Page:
It’s true that many consumers care deeply that the companies they do business with are socially responsible. Some very successful fast-casual concepts illustrate that community efforts can benefit the company at the same time they benefit others.
Technomic’s Consumer Restaurant Brand Metrics, an ongoing study that asks consumers about more than 60 specific restaurant attributes or touchpoints, finds that 59 percent of consumers say it’s important that fast-casual brands are socially responsible, and 53 percent say it’s important that the brands give back to the community. These importance rankings are far lower than the most important attributes, such as the quality of the food (94 percent) and order accuracy (93 percent). But social responsibility can be a key selling point for a concept, helping to build the trust and, thus, loyalty of its customers.
Take Panera Bread, for example. Its new ad campaign encourages patrons to “Live Consciously. Eat Deliciously.” The campaign emphasizes the company’s dedication to serving good food made with quality ingredients as well as its commitment to social responsibility. Through the Panera Cares foundation, the chain operates five restaurants in which guests can pay what they want. The assumption is that customers who can pay a little more round up so that those who wouldn’t ordinarily be able to afford it can have a nutritious meal at Panera. CEO Ron Shaich has been telling the story to prominent media outlets, spreading the word about chronic hunger and gaining plenty of publicity for the brand.
Another example is Chipotle, which is well known for its use of chicken, pork and beef that has been raised naturally and treated humanely. Its “food with integrity” mantra:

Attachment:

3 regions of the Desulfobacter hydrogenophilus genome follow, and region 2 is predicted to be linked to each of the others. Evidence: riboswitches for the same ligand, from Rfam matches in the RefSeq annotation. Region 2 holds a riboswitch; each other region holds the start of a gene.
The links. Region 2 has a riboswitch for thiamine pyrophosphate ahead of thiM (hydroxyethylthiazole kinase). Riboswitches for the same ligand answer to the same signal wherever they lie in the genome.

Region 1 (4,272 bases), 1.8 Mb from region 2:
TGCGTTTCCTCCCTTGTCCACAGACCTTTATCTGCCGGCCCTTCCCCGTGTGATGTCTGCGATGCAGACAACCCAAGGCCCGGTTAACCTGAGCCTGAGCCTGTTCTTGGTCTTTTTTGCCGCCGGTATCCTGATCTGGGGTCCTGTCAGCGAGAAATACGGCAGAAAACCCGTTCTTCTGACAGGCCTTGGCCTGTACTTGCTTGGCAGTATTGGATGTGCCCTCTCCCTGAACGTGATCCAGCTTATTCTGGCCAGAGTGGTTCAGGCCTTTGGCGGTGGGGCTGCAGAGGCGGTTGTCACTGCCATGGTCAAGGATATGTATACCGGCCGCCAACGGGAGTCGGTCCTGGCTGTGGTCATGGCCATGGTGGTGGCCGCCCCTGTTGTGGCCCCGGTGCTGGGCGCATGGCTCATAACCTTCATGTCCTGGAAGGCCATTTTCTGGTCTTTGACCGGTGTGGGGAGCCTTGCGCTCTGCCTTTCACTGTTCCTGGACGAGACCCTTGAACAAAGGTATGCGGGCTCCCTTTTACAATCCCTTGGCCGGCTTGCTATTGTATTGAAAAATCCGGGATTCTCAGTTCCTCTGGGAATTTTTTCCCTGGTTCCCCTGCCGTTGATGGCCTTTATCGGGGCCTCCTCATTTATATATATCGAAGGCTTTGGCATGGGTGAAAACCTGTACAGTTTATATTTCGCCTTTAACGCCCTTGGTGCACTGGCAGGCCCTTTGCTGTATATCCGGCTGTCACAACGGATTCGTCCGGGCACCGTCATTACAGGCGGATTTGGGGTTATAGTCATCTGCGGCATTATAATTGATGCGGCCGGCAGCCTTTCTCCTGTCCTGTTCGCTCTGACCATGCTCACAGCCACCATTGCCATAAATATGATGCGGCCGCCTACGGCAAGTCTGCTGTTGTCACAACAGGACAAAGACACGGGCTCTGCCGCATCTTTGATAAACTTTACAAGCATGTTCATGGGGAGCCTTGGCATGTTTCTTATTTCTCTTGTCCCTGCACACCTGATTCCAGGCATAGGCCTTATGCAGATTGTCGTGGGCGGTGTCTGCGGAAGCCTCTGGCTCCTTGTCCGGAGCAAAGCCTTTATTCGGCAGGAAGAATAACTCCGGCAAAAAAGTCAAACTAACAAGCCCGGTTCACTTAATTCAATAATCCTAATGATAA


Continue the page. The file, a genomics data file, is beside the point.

“It means serving the very best sustainably raised food possible with an eye to great taste, great nutrition and great value. It means that we support and sustain family farmers who respect the land and the animals in their care. It means that whenever possible we use meat from animals raised without the use of antibiotics or added hormones. And it means that we source organic and local produce when practical. And that we use dairy from cows raised without the use of synthetic hormones.”
You might argue that these are successful concepts backed by wealthy financiers, and that every fast-casual concept can’t afford to prioritize goodwill over food and labor costs. That may be so. But I would argue that today’s consumer has so many choices that you need to build relationships with them to maintain their business. Just as with personal relationships, that takes caring about the same things and building a foundation of trust. Social consciousness is a powerful way to do that.